As the NCAA Tournament is drawing to a close, we have reached the point in the offseason where there will be innumerable debates over the College Football Playoff to fill air time and blog space. Most of them will be the same tired 8- and 16-team formats talking about how the Group of Five needs a team and so on and so forth.
But I just read an idea that is so radical and seemingly insane that I actually love it: let's turn college football into soccer.
About a year ago, I got into soccer by virtue of buying and playing FIFA when I had played every other video game I owned during quarantine. Now, I consider myself a big fan of the game and go to the local pub with the rest of my local NYC Man City supporters to watch the matches on the weekend — the tequila sunrise kit was my favorite when I started playing FIFA so I picked them as my team. I know the haters are upset because we're a wagon and I do not care.
Anyway, as I've become accustomed to how the soccer schedule works, I'm very intrigued by it. there's a lot to take in and learn when you first start following the game, but once you get a handle on how everything works, it makes a ton of sense. And so after I read this piece about turning the college football season into an American version of the Champions League, I'm all in.
There's a lot of words in there and you have to really follow what's going on, but if you have a working knowledge of how Champions League works, it's pretty easy to catch on. Every argument I've heard for expanding the CFP to this point — I'm generally against the idea — has been tired and generally lacking any actual reason for change. But this? This is just insane enough to work.
Change the conferences around a little bit and essentially keep the distinction we currently have between Power Five and Group of Five. Then we'll have a 32-team Champions League and what Justin Ferguson calls the America League, the equivalent of soccer's Europa League. The top two teams from each group advance to the 16-team knockout rounds and there's your expanded College Football Playoff. Ferguson goes into far more detail that I'd encourage you to read, but essentially, this creates a 32-team Playoff with infinitely more intrigue than anything college football has had in my lifetime. If you think the four-team CFP reveal is at all entertaining television, can you even imagine what a 32-team group draw would look like? People would be losing their minds waiting to see what opponents they get.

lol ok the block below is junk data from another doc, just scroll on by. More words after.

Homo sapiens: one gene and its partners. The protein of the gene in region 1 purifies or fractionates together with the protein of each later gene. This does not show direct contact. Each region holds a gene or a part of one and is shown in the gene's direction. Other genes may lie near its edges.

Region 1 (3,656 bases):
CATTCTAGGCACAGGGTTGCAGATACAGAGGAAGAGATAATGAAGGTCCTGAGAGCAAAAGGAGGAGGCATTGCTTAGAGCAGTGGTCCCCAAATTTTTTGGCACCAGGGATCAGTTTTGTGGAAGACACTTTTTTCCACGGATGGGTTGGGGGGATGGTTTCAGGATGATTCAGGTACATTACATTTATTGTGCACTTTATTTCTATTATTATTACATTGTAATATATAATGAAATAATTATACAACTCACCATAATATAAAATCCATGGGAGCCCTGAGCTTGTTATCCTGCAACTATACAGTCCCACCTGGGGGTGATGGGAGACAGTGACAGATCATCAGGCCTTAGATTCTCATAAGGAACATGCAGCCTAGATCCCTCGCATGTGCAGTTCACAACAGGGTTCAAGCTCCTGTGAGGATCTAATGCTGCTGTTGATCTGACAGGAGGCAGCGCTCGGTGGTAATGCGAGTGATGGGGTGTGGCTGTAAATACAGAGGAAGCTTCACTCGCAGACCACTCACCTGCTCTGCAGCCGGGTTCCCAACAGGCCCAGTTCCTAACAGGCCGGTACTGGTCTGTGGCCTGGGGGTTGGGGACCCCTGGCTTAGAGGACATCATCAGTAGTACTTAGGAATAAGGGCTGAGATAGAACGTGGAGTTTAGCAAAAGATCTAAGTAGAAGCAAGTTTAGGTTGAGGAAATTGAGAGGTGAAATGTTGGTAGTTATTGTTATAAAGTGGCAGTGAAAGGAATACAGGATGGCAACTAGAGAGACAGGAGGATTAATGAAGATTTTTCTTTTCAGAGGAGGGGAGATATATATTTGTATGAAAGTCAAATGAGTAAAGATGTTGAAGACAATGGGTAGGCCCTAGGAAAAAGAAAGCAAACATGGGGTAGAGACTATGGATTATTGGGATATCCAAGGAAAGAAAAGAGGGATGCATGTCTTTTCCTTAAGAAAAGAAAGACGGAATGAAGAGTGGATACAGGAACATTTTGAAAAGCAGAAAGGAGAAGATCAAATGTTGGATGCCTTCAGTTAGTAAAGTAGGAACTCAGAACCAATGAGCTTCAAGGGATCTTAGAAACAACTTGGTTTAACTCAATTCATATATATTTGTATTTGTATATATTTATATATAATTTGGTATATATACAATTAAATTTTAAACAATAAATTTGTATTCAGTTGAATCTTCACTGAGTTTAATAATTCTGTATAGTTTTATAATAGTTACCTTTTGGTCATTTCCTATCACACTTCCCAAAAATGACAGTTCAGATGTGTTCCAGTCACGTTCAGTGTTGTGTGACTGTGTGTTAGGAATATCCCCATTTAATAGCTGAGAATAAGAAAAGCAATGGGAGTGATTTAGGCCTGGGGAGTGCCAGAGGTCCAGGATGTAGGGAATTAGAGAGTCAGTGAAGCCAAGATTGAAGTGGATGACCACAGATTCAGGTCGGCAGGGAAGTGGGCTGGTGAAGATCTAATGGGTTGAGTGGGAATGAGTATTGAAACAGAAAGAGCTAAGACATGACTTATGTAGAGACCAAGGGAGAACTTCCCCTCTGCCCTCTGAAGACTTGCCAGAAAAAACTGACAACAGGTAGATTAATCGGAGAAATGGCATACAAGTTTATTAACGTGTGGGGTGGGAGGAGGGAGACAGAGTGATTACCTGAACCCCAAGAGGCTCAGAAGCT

I've generally been against the narrative that we have to expand the College Football Playoff because it lacks excitement with the same teams in it every year and we need to give a chance to the Cincinnatis and UCFs of the world, but for the people who make those arguments, this would do both. Everybody has a real chance to win this thing. And if a team like one of those was good enough to win a championship, they'd be able to prove it and leave no doubt.
And even for the schools who aren't competing for a title in any given year, this puts a premium on every game, because you'd be fighting for a spot in the America League for the next season — which would give you a chance to get into the following year's Champions League if you win that trophy.
I'm not crazy enough to think this would ever happen, because the decision makers in college football generally oppose anything that could reasonably be perceived as "fun." But for everybody who claims to want college football to be more equitable and meaningful for the most teams possible, let's put your money where your mouth is.
Give me the CFB Champions League. I'd never get to see the Vols play in it, but it would sure be fun as hell to watch everybody else.